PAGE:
While the economic ties between Japan and China in particular have become a huge source of revenue for both countries–China is Japan’s biggest trading partner, Japan is China’s third–that trend has shown signs of decline recently. According to recently released economic data (cited in the New York Times), Japanese trade has decreased by 1.4% in the past 8 months after an increase of 14.3% last year. According the the NYT article, Japanese officials blamed both the global economy but also “concerns over political issues.” Officials added that growth of investment from Japan to China has slowed to 16% growth in the most recent 8 months, with the same period last year showing a 50% growth. This news comes despite Japan’s “near-total reliance” upon China for rare earth minerals, as “Japanese companies seek out countries with even cheaper work forces and less-touchy diplomatic relations.”

Despite the incredible volume of trade and dependence China and Japan share with one another, it does not appear to be enough to smooth over these “concerns over political issues,” nor is it a situations that many Chinese citizens support, as protests in China have exposed a segment of the population that does not appreciate the amount of trade done with Japan. Still, both countries seem to need the other for the near future, as both economies are very fragile, still weathering a tenuous global recovery.


Failed Inflationary Expectations Hurts Japan’s Economy and Politics

… Yates Wilburn …

The Bank of Japan’s efforts to encourage price increases across the Japanese economy have failed to produce the desired results. The ‘goal’ of a 1% increase in the CPI in Japan is now appearing to be a far more long-term expectation than originally desired by the Japanese government as the try to shake the economy out of nearly ’20 years of deflationary pressure.’ As the BOJ considers the purchase of 10 trillion yen in additional assets as a form of easing, officials at the Bank have blamed the downgraded inflation expectations on the appearance of fresh negative issues such as slowing production levels in China as its economy finally begins to feel the full impact of the global recession. This all plays out in the context of a stronger yen acting as a ‘brake’ on exports, a crucial segment of the Japanese economy (WSJ link below).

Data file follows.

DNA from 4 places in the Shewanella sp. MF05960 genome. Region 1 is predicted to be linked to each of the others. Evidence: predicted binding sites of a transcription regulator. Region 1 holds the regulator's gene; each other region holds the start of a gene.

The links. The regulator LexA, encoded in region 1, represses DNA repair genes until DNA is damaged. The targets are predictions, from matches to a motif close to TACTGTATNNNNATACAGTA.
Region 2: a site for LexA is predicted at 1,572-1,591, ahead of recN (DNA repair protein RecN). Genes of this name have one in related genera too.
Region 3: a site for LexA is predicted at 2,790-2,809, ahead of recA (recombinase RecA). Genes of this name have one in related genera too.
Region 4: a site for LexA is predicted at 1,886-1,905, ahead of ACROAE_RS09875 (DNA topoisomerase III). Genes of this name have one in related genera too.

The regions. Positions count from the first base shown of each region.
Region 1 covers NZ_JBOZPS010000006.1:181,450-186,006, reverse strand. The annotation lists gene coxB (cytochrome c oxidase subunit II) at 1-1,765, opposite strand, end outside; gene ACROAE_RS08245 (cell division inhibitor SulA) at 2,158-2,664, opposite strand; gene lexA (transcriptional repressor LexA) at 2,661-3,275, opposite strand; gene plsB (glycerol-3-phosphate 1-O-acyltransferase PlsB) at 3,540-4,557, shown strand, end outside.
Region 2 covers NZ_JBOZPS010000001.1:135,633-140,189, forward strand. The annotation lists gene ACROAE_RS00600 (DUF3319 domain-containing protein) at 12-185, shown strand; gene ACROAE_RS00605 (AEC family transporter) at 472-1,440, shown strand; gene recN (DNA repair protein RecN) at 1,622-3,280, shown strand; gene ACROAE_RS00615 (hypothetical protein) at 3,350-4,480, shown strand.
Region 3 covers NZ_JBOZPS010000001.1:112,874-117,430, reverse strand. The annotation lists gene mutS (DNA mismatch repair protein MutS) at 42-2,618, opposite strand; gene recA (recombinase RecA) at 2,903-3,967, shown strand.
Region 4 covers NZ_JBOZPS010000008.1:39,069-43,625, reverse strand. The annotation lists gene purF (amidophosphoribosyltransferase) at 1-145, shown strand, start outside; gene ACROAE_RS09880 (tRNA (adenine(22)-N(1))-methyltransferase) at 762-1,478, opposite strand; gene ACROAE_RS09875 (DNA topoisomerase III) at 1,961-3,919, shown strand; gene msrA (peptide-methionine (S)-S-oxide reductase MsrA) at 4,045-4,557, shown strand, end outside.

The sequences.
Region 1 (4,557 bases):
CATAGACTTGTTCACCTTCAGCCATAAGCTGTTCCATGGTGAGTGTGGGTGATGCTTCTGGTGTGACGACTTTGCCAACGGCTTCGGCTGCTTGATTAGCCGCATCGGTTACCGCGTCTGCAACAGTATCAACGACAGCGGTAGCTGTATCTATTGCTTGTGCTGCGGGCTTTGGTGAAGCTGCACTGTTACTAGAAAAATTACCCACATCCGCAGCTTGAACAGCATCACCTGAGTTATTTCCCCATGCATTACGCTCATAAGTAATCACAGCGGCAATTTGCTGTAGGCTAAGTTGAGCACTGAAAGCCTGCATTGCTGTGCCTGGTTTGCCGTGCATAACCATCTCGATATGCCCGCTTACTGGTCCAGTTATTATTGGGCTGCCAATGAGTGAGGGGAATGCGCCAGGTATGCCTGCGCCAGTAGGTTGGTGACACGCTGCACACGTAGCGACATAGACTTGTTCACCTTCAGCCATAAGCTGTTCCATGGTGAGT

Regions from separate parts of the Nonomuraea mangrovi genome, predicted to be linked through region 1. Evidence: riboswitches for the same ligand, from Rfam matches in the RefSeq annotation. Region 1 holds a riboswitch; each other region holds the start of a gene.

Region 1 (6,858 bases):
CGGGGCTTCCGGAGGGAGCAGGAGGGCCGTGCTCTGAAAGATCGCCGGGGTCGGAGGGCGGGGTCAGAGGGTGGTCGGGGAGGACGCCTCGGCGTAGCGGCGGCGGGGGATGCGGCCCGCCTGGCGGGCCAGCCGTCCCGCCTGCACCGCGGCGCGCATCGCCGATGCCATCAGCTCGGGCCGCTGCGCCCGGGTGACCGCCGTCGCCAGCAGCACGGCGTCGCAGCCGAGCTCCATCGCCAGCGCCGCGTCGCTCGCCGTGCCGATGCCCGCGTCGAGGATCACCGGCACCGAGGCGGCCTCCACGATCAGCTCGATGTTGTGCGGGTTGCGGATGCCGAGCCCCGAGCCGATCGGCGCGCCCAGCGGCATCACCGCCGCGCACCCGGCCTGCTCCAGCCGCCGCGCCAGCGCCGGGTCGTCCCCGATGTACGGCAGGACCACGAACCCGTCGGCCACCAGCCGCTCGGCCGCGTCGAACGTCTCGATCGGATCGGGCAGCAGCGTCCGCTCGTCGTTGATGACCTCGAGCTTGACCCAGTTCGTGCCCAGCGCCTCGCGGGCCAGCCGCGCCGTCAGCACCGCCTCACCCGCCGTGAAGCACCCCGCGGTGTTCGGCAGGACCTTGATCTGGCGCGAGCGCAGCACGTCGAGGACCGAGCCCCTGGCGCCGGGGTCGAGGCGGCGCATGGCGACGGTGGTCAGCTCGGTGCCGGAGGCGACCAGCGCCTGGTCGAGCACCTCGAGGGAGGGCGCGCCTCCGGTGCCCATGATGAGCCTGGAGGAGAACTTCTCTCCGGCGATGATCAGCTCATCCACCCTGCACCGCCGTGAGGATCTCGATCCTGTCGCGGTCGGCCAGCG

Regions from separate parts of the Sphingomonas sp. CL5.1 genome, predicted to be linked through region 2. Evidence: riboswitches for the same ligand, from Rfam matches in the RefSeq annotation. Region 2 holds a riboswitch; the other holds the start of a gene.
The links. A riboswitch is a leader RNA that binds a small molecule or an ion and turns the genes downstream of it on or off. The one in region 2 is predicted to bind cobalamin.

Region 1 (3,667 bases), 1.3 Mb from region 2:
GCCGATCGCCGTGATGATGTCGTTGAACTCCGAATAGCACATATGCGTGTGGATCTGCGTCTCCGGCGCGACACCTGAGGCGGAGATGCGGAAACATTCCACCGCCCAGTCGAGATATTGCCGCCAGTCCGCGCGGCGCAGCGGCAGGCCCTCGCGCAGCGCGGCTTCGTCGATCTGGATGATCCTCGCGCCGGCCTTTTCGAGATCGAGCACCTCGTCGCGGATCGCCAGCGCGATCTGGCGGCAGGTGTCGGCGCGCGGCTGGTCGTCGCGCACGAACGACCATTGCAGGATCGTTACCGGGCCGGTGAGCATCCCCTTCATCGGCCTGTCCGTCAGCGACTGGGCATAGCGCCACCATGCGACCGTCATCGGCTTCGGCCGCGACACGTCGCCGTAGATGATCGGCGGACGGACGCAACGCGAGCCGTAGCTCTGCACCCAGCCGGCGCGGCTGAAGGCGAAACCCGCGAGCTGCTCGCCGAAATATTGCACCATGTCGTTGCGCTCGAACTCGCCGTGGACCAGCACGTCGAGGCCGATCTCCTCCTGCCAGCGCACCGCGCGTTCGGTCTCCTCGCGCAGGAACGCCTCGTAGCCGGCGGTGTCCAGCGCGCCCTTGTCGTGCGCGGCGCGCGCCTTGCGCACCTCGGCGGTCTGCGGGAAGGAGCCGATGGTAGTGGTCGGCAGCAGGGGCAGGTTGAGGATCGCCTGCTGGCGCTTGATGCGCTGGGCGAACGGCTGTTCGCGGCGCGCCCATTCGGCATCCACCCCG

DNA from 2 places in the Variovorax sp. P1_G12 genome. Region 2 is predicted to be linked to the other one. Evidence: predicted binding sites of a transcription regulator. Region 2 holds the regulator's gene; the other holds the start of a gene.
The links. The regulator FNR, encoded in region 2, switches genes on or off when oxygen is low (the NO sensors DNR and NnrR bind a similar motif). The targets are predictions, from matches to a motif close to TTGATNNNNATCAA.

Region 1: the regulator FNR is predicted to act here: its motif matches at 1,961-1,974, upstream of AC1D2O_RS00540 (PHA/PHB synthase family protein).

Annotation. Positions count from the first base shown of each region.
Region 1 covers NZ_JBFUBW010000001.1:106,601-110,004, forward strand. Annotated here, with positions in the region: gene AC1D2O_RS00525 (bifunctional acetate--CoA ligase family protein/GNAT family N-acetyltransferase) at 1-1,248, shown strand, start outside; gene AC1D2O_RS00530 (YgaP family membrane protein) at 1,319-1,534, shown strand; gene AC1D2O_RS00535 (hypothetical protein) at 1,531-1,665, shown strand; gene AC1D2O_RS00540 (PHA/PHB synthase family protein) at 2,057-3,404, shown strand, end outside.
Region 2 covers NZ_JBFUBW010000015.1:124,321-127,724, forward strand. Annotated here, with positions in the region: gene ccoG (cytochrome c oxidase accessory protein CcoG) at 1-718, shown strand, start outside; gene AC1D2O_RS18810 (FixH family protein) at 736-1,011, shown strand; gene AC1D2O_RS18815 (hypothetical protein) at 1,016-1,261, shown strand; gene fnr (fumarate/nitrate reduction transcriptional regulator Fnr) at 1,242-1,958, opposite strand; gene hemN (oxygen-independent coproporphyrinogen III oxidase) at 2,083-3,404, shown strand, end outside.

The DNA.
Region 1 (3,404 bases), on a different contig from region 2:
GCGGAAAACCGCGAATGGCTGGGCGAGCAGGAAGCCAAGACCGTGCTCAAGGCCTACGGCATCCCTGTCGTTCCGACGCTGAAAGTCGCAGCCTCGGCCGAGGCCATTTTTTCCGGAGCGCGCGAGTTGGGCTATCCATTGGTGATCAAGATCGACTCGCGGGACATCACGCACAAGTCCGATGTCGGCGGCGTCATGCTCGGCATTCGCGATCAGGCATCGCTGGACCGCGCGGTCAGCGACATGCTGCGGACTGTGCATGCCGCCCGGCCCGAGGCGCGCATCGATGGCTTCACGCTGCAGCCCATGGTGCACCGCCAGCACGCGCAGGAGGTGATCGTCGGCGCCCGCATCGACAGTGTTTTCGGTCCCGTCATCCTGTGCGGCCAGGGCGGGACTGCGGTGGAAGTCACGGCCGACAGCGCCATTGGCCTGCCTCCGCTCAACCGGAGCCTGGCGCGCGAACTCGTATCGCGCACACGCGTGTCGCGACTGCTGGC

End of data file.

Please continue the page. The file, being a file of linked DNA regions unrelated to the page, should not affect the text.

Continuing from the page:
The problem of deflation in the Japanese economy is hardly a new one, as shown by the BOJ’s own statistics (link below). Since 2006, the CPI (Laspeyres chain index less fresh food) in Japan has only reached positive numbers five times, and then only for a brief six to seven month spurt only for gains to be almost wiped out by dips of equal weight in the opposite direction. The most extreme instance took place in 2008 when the CPI increased by 1% to 2% over the year to be followed by a 2.5% drop the very next fiscal year. The impact of a stronger yen on Japan’s already depressed exports to China (see ‘More Bad News for Japan’s Auto Industry’ blog entry) could be very negative.

In addition to all of this, the poor numbers have revealed a ‘rare display’ of intense division between the BOJ and the Japanese government as officials criticize the Bank for not being clear enough on its inflationary goals. The government itself is also in a state of disharmony, as Prime Minister Noda’s administration may be ‘left without cash as soon as next month’ as a legislative stalemate in the Diet holds up progress on an economic stimulus package (see Bloomberg link below).